Are You Accountable for Your Learning?

“I don't care if you create the best training in the world.  If it doesn't change behavior, it doesn't do me any good.”

These words were spoken to me by an executive vice president at an undisclosed company.  I wanted to argue that if the training was the “best in the world,” it would actually be designed to change behavior and would undoubtedly cost more to create and evaluate than he was willing to fund (which, by the way, was $0).

The comment got me thinking, though.  How many of us expect to have a learning path handed to us and be told “This is what you need to do and how you need to do it?"  If you check off the boxes, will you be successful?  I doubt it.

On the other hand, how many of us spend time researching topics that interest us, engaging in communities at work or on the web around those topics, and explore options that will allow us to continually expand our knowledge.  What is it that makes this person completely different from the person who wants the checklist?  And, perhaps more importantly, how can we encourage or enable the checklist person to be more of an explorer?  Further, are there characteristics of each that should be emulated?

I am convinced that learning does not have to take place in a classroom.  There are a variety of sources – free seminars (or webinars), social networking sites, interest groups at work, programs through professional organizations, blogs, etc. - that will allow us to learn and develop as individuals, co-workers and general human beings.  We as individuals, though, need to be responsible and accountable for our learning.  Yes, a classroom may be appropriate for some things.  Heck, even a checklist is appropriate at times.

Challenge yourself to be responsible for your learning and accountable to yourself for expanding your knowledge.  My bet is that you'll be more engaged in what you're doing and more valuable to your employer.  Yes, we may be able to create the best training in the world, but it's up to each individual to consume and internalize what's out there.


Nice post, I could not agree more with this.

From personal experience, I have learned more from reading books, following folks in social networking, talking to folks, clicking around on the web, than in any training course that I was told to attend.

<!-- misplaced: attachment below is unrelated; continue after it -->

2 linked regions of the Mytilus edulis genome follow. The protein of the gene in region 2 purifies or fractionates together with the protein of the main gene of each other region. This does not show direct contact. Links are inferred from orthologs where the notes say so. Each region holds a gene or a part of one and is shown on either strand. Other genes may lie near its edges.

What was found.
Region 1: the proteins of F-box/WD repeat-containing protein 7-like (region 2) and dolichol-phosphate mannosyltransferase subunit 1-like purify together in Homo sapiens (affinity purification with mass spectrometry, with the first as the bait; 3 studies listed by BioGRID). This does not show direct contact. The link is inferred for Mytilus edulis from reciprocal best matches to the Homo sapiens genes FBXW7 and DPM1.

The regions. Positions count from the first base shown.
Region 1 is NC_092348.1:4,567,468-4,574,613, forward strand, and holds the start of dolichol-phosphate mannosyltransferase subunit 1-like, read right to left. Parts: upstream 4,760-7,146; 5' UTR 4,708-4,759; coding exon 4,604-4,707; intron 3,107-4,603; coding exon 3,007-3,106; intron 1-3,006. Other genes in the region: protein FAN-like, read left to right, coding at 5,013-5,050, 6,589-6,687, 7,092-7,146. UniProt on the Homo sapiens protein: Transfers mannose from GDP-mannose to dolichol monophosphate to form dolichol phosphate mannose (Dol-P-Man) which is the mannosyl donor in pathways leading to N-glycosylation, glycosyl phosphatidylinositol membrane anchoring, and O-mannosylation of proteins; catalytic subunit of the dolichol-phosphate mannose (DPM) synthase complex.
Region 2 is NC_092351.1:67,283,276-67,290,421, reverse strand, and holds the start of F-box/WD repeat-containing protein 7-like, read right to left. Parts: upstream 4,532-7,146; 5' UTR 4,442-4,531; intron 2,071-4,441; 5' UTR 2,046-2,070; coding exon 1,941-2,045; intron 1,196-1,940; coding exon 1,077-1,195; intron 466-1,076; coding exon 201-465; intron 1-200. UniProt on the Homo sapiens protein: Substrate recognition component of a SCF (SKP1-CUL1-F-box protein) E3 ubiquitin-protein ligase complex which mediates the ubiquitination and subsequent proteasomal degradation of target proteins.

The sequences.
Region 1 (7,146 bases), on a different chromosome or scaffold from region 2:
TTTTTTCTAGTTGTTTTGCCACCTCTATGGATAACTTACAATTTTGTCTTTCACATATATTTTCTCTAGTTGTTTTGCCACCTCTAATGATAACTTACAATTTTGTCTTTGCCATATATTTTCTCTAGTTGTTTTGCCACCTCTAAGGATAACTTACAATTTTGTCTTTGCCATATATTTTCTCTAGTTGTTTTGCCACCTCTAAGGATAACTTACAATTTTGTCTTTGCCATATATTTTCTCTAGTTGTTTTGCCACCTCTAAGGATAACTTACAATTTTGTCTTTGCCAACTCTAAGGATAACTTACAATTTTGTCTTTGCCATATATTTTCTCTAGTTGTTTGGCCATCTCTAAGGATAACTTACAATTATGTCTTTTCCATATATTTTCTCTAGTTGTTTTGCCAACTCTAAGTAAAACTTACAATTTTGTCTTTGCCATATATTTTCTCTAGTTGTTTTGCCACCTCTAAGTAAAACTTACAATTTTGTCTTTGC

There is only one person responsible for your development, and that is yourself. Even if your manager is not supportive, you can still be commited to self learning, all it takes is a bit of your time, maybe away from the sitcoms you are watching (

Posted by Marc Dierens on August 27, 2008 at 01:55 AM MDT #

I totally agree too. No matter how we struggle, as 'developers of great learnings', it is the individual who chooses to learn from their own circumstances and surroundings that moves ahead most quickly. I LOVE the attitudes from those who believe they are 'entitled' to classes, and then are passive participants too!

Great posts Sandy!!! I'm enjoying the read...and getting all fired up again about my training development days...and for my colleagues still working in training development.

Posted by Ashley Rice on September 03, 2008 at 03:08 PM MDT #

Marc, thanks so much. I tend to learn better in the ways you describe as well. The part I find difficult is motivating others to care about their development, sometimes in spite of their managers! I guess that's another post! :)

Ashley, good to see you here! Hopefully I can keep you coming back for more!!

Posted by Sandra Elvington on September 05, 2008 at 09:18 AM MDT #

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Sandy's ideas about learning, organizational & personal improvement and other stuff.

I work on Oracle's Leadership Development team, but all thoughts and opinions expressed here are solely my own!


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